Fact one: Technology is replacing human brains and brawn.
Fact two: There will be less 8am to 5pm jobs in future. How then does a student in the university prepare to remain relevant in the economy?
“For starters, equip yourself with basic computer skills. Know how to operate a computer, how create and write on a word document, and how to use the internet,” Sheila Birgen, Entrepreneurship Director at I-Hub in Nairobi, says.
Short term jobs (gigs), she says, will be advertised and applied for online. “If you can’t send an email, or sit through an interview on Skype or another online platform, you will find it hard to compete.”
Dorothy Ooko, Google’s Communications and Public Affairs Manager for East and Francophone Africa, says three major dimensions of work will change: the work itself, who does the work and where the work will be done.
“In the ‘gig’ economy professionals will sign up as freelancers and then move on to the next gig. Thanks to mobile technology and ubiquitous internet, working remotely will be the trend,” Dorothy says.
Atieno Van Der Graaph, a co-founder of YASA says that employers today and in future will look for skills “and not degrees”.
She says: “We train jobless graduates to think of jobs as: ‘what can I do now with the skills and knowledge I have?’”
The future, Sheila predicts, is also bright for those who will possess creativity intelligence and the ability to leverage artificial intelligence. “Sports will still present great opportunities. Acting, and other forms of TV entertainment, will still be relevant. E-sports and online games will be big,” she says.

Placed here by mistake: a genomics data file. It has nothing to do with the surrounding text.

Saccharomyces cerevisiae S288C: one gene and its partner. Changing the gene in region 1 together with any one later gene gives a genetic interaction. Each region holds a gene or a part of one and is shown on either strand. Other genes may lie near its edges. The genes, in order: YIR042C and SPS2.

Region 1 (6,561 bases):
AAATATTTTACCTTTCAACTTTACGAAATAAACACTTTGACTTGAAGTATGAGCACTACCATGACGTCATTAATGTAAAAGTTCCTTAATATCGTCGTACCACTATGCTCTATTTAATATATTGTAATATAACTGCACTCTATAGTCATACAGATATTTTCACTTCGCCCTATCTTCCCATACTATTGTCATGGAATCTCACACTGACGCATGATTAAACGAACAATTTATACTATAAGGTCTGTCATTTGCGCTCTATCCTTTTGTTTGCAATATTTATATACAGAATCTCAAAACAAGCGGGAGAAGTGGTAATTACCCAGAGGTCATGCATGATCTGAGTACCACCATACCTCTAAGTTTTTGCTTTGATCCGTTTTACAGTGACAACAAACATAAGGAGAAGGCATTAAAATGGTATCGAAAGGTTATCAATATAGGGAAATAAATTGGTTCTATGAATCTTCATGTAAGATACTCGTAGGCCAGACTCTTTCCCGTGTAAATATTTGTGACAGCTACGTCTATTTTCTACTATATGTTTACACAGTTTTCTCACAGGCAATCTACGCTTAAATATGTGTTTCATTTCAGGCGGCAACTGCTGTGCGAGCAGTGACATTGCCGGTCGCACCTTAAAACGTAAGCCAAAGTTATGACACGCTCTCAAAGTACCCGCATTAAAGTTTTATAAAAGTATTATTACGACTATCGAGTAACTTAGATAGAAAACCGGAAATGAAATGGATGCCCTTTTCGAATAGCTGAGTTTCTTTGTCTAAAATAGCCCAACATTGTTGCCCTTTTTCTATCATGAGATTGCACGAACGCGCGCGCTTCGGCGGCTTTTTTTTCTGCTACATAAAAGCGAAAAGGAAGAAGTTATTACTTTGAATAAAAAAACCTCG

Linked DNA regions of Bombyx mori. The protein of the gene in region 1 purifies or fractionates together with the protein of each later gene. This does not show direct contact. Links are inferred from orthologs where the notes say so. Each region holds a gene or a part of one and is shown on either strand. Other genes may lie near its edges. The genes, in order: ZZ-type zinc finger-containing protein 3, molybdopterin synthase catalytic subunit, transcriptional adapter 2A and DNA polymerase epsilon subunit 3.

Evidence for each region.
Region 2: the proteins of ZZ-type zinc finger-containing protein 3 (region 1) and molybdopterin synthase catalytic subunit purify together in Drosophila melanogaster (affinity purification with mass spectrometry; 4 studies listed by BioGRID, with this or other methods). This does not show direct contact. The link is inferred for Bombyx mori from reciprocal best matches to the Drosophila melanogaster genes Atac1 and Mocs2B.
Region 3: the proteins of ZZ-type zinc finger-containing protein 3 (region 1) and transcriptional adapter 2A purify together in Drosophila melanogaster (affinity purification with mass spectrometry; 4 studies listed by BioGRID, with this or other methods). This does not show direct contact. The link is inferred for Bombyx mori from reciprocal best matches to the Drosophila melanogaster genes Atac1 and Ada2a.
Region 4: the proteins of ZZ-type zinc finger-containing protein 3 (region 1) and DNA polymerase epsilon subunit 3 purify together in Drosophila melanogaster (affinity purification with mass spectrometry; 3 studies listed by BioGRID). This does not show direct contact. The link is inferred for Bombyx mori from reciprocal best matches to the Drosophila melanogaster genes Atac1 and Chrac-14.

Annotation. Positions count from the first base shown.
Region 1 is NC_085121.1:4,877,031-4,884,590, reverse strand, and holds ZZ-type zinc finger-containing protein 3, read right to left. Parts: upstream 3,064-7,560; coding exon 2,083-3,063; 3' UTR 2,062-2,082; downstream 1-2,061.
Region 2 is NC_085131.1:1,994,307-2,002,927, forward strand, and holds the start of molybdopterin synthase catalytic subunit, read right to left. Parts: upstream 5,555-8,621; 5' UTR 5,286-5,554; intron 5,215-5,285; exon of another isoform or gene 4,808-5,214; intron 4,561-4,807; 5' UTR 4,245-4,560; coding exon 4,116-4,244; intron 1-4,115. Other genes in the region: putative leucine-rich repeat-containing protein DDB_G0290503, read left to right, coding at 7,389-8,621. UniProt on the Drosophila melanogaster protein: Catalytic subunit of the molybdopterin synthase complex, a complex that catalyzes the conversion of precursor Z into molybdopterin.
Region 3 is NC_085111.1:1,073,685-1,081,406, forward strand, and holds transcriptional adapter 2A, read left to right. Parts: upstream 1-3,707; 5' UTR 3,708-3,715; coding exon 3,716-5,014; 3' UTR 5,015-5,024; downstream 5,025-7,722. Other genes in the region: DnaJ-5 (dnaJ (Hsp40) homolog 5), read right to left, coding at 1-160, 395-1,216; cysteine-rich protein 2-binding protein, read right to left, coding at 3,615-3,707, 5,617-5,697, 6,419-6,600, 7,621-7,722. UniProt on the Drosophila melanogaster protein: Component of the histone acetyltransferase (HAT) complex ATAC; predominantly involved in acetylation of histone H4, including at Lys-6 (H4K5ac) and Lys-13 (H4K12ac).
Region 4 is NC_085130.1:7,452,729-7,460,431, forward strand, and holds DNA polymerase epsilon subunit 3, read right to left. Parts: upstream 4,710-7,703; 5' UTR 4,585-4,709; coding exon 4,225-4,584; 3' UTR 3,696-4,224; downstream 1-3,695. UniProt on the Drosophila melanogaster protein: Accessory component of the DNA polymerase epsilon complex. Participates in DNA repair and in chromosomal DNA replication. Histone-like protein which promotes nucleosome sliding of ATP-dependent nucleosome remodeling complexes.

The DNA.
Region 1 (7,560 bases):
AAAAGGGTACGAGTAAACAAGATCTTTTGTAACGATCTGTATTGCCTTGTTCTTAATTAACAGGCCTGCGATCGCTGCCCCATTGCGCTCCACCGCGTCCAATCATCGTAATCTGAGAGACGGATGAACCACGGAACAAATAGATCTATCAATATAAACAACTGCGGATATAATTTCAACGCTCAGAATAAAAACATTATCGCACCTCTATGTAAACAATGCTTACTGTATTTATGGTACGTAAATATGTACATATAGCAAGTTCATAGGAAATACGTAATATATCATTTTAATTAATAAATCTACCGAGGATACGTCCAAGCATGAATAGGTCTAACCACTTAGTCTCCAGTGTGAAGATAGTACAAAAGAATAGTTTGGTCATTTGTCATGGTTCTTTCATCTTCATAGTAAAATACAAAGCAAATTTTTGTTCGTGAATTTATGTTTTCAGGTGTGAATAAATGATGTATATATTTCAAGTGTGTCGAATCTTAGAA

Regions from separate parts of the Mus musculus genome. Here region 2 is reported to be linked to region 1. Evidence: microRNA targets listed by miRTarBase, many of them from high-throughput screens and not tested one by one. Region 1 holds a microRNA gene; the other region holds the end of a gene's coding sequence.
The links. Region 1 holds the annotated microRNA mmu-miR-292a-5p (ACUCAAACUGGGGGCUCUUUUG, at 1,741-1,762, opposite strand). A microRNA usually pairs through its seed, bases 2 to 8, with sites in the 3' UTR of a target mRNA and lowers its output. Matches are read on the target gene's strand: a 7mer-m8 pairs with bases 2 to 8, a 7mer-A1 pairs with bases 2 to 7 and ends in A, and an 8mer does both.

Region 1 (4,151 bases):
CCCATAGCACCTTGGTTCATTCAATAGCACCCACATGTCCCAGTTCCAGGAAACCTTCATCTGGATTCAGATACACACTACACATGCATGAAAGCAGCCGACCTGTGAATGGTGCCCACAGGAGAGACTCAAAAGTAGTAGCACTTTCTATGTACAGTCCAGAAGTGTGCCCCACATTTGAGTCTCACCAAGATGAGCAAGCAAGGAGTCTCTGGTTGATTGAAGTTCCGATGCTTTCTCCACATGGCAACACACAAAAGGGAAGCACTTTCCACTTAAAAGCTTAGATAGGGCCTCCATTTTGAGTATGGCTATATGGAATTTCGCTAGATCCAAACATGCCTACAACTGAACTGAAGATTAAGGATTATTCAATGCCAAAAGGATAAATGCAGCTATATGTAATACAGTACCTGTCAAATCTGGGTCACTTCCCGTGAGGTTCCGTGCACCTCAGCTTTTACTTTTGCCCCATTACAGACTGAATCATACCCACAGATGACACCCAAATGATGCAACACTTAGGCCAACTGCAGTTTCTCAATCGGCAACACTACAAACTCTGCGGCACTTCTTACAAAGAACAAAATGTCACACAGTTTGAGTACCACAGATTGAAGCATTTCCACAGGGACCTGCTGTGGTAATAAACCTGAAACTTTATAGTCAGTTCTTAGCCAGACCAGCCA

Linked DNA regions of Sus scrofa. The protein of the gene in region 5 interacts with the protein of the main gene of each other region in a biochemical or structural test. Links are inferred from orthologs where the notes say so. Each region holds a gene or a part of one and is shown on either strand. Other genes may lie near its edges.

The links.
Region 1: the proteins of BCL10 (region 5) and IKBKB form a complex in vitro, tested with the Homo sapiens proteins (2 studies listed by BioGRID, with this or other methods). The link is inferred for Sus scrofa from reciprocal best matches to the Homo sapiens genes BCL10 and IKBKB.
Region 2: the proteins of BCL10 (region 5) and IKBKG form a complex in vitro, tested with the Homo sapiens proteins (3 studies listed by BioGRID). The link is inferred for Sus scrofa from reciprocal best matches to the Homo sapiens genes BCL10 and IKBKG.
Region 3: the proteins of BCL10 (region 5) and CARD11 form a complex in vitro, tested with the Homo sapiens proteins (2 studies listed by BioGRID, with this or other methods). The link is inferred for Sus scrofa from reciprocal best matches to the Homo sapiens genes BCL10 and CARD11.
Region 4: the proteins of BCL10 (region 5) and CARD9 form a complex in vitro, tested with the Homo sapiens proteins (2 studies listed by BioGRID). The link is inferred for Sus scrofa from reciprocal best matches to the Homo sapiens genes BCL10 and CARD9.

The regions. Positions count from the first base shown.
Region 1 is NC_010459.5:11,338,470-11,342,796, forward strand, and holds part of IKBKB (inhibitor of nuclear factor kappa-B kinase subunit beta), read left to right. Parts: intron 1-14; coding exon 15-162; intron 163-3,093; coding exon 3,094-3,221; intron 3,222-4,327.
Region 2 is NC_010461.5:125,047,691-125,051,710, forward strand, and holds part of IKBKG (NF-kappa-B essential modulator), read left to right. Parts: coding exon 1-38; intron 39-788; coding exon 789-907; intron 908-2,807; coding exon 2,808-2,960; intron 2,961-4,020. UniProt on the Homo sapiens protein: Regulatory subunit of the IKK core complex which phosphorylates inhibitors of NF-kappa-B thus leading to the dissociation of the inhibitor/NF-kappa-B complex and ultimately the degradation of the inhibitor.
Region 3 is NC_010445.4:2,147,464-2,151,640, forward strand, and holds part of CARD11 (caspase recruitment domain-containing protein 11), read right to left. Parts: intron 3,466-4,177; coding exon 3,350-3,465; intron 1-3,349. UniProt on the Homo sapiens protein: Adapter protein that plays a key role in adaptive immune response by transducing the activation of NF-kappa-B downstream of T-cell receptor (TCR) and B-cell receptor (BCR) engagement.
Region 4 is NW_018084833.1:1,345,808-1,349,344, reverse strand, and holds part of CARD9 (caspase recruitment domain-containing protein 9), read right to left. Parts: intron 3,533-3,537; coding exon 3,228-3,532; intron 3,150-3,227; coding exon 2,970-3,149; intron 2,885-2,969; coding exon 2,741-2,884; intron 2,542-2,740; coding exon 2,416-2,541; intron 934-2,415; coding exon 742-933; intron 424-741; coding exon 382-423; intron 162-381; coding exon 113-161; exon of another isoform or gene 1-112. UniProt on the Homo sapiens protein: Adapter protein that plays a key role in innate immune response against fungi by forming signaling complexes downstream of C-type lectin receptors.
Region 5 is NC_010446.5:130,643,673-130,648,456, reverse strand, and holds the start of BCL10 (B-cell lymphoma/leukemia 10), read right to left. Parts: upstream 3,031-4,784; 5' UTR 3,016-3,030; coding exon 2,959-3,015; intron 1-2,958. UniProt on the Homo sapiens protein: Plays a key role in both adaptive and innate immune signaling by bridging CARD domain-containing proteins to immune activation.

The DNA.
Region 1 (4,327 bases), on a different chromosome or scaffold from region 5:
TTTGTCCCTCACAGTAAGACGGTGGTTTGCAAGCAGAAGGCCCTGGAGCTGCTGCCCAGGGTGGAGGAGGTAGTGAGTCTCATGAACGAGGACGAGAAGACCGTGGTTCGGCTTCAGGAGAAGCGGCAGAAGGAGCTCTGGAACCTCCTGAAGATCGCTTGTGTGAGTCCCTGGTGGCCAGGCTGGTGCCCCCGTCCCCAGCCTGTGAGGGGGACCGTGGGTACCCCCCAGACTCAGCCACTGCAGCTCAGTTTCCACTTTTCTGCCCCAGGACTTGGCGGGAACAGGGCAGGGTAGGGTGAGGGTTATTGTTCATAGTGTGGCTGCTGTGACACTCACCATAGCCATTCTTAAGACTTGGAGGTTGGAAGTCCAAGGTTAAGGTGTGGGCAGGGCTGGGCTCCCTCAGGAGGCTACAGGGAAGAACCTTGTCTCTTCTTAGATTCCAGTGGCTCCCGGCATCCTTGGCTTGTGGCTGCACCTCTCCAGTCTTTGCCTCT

On the other hand, jobs like driving (with driverless cars on the way) will cease to exist. Secretarial jobs are fizzling out fast as managers can plan their time on a tab with the help of an app.
Engineers – to operate, repair and improve on robots and machines – will be having a field day, Sheila says.
“And medical health professionals like doctors and nurses will still be needed as it is a field that requires the human mind to make certain interpretations,” she says.
Lawyers, Sheila says, will still be around. “But how they render services will completely be different. Clients, for instance, will interact more with lawyers virtually rather than face-to-face,” she says.
That said, Sheila opines that it is time for policy makers to review our education system.
“Education needs to evolve with the changing times,” she says. “All courses – in universities and colleges – need to be reviewed.”
It is a sentiment that Nancy Mathenge, manager in charge of training and development at Postal Corporation of Kenya, shares.
Nancy says: “The world is moving towards tech. When you graduate, you need to ask yourself, ‘can I fit the knowledge I have gained with present and future technology?’”
Both Nancy and Atieno encourage students to focus on self-employment rather than being employed because firms will hire less in this age of automation.